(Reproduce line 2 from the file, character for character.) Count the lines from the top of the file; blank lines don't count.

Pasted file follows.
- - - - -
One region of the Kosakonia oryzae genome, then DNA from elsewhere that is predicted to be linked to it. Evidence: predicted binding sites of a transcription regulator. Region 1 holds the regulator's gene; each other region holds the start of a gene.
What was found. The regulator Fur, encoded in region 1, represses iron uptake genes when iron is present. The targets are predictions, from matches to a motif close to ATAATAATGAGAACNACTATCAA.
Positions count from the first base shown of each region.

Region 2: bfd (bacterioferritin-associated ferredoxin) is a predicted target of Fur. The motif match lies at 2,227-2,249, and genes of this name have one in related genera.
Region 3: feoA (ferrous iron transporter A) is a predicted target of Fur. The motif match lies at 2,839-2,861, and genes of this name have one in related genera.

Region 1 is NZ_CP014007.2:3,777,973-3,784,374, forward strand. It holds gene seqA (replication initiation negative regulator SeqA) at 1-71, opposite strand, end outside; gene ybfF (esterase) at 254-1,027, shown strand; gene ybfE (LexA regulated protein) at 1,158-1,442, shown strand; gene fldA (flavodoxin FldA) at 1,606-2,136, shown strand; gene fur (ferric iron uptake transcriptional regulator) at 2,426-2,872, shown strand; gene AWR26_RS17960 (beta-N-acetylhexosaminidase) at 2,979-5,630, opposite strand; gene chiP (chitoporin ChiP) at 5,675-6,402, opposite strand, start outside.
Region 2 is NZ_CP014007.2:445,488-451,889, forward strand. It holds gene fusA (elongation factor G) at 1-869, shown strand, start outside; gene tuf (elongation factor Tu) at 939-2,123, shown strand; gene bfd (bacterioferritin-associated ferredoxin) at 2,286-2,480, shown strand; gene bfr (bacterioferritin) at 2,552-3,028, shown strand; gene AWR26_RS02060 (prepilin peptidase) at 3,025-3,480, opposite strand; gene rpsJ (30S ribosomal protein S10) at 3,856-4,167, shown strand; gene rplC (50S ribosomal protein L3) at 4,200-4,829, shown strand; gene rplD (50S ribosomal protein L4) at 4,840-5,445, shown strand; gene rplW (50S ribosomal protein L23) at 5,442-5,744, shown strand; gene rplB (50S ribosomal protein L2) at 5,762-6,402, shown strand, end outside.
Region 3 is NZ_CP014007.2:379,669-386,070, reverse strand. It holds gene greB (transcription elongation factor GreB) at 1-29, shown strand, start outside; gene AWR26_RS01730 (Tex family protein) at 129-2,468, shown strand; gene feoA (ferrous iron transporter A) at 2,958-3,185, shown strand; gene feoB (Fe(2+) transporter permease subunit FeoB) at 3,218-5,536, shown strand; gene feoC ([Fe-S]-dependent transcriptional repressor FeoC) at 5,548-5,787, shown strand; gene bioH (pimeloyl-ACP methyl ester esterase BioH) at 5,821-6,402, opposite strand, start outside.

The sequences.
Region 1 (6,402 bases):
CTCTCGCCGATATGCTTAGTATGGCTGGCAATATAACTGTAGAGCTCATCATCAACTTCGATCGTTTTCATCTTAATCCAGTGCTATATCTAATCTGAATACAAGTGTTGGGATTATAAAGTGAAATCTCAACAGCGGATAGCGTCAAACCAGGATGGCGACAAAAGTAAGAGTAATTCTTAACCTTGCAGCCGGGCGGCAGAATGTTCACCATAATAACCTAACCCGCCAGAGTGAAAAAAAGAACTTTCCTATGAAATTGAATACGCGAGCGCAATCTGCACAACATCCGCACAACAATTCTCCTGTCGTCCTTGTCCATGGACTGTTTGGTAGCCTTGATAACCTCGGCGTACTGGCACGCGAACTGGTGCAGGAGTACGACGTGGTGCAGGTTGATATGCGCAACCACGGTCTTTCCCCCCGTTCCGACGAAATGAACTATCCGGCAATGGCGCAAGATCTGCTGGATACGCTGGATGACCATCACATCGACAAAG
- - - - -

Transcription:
What was found. The regulator Fur, encoded in region 1, represses iron uptake genes when iron is present. The targets are predictions, from matches to a motif close to ATAATAATGAGAACNACTATCAA.